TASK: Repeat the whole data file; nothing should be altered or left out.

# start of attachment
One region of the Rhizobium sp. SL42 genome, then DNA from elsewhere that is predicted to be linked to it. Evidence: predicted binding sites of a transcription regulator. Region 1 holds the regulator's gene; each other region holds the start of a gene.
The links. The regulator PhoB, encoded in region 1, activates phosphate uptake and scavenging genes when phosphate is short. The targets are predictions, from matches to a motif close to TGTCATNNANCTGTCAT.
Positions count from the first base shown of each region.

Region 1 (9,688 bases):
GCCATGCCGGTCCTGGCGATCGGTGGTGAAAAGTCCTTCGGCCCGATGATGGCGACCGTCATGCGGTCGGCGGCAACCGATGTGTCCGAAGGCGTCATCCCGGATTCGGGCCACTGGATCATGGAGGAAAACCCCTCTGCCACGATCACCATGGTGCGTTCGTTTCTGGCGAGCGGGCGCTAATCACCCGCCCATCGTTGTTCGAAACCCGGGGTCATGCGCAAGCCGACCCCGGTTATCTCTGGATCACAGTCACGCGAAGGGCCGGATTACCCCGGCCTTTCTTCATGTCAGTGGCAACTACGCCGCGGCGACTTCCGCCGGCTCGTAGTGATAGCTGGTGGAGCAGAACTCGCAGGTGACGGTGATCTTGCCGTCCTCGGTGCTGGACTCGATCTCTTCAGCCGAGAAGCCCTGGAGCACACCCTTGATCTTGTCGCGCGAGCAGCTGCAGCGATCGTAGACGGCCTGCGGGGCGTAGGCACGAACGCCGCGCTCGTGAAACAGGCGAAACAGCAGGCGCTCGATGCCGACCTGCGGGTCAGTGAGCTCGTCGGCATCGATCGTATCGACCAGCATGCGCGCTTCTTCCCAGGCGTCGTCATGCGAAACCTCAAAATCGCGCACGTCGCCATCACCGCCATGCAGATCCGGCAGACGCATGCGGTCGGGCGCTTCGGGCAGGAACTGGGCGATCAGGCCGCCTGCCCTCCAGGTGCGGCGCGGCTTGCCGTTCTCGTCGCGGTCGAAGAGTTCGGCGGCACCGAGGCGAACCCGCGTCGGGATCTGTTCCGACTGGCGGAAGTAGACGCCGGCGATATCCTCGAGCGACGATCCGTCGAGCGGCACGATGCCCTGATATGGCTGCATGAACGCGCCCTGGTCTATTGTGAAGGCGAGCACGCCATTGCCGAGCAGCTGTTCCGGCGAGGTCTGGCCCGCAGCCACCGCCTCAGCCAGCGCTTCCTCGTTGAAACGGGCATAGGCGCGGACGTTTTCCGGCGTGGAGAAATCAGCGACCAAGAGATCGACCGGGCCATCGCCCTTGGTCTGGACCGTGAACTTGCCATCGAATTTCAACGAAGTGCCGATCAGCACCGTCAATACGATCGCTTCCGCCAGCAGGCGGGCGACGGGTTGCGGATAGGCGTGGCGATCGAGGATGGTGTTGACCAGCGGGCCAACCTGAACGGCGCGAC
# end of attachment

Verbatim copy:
One region of the Rhizobium sp. SL42 genome, then DNA from elsewhere that is predicted to be linked to it. Evidence: predicted binding sites of a transcription regulator. Region 1 holds the regulator's gene; each other region holds the start of a gene.
The links. The regulator PhoB, encoded in region 1, activates phosphate uptake and scavenging genes when phosphate is short. The targets are predictions, from matches to a motif close to TGTCATNNANCTGTCAT.
Positions count from the first base shown of each region.

Region 1 (9,688 bases):
GCCATGCCGGTCCTGGCGATCGGTGGTGAAAAGTCCTTCGGCCCGATGATGGCGACCGTCATGCGGTCGGCGGCAACCGATGTGTCCGAAGGCGTCATCCCGGATTCGGGCCACTGGATCATGGAGGAAAACCCCTCTGCCACGATCACCATGGTGCGTTCGTTTCTGGCGAGCGGGCGCTAATCACCCGCCCATCGTTGTTCGAAACCCGGGGTCATGCGCAAGCCGACCCCGGTTATCTCTGGATCACAGTCACGCGAAGGGCCGGATTACCCCGGCCTTTCTTCATGTCAGTGGCAACTACGCCGCGGCGACTTCCGCCGGCTCGTAGTGATAGCTGGTGGAGCAGAACTCGCAGGTGACGGTGATCTTGCCGTCCTCGGTGCTGGACTCGATCTCTTCAGCCGAGAAGCCCTGGAGCACACCCTTGATCTTGTCGCGCGAGCAGCTGCAGCGATCGTAGACGGCCTGCGGGGCGTAGGCACGAACGCCGCGCTCGTGAAACAGGCGAAACAGCAGGCGCTCGATGCCGACCTGCGGGTCAGTGAGCTCGTCGGCATCGATCGTATCGACCAGCATGCGCGCTTCTTCCCAGGCGTCGTCATGCGAAACCTCAAAATCGCGCACGTCGCCATCACCGCCATGCAGATCCGGCAGACGCATGCGGTCGGGCGCTTCGGGCAGGAACTGGGCGATCAGGCCGCCTGCCCTCCAGGTGCGGCGCGGCTTGCCGTTCTCGTCGCGGTCGAAGAGTTCGGCGGCACCGAGGCGAACCCGCGTCGGGATCTGTTCCGACTGGCGGAAGTAGACGCCGGCGATATCCTCGAGCGACGATCCGTCGAGCGGCACGATGCCCTGATATGGCTGCATGAACGCGCCCTGGTCTATTGTGAAGGCGAGCACGCCATTGCCGAGCAGCTGTTCCGGCGAGGTCTGGCCCGCAGCCACCGCCTCAGCCAGCGCTTCCTCGTTGAAACGGGCATAGGCGCGGACGTTTTCCGGCGTGGAGAAATCAGCGACCAAGAGATCGACCGGGCCATCGCCCTTGGTCTGGACCGTGAACTTGCCATCGAATTTCAACGAAGTGCCGATCAGCACCGTCAATACGATCGCTTCCGCCAGCAGGCGGGCGACGGGTTGCGGATAGGCGTGGCGATCGAGGATGGTGTTGACCAGCGGGCCAACCTGAACGGCGCGAC